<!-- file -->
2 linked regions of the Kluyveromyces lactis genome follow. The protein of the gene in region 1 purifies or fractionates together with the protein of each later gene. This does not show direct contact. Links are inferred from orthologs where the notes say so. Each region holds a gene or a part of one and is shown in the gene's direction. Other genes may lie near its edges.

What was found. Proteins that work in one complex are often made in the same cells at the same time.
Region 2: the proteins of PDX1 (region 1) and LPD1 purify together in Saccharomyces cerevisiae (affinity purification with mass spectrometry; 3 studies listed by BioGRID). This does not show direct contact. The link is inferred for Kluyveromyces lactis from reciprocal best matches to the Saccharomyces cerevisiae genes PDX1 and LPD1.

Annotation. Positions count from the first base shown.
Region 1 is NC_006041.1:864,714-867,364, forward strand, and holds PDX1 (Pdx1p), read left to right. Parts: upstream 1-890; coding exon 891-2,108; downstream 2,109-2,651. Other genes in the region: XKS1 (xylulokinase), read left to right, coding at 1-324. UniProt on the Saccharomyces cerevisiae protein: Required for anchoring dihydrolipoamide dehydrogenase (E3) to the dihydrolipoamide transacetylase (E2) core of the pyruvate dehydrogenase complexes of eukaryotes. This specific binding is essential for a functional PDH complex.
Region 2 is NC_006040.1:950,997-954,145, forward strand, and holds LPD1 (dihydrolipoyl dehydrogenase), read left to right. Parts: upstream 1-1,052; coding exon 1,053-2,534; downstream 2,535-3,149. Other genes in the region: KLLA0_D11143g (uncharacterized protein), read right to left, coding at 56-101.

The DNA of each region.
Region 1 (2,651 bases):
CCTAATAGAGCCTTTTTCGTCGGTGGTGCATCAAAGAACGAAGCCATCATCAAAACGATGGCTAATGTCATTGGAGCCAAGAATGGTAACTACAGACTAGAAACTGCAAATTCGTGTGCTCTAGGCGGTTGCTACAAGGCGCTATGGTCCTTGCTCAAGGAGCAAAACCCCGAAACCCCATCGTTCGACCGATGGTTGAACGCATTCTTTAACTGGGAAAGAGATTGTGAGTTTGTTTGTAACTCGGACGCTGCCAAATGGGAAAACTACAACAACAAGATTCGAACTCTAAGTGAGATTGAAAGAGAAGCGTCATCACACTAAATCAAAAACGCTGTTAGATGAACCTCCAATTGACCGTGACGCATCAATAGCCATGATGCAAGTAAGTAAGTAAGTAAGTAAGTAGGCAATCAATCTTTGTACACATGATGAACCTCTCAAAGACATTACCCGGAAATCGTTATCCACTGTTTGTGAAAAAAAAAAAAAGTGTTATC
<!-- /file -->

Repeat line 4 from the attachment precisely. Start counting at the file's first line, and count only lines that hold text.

Annotation. Positions count from the first base shown.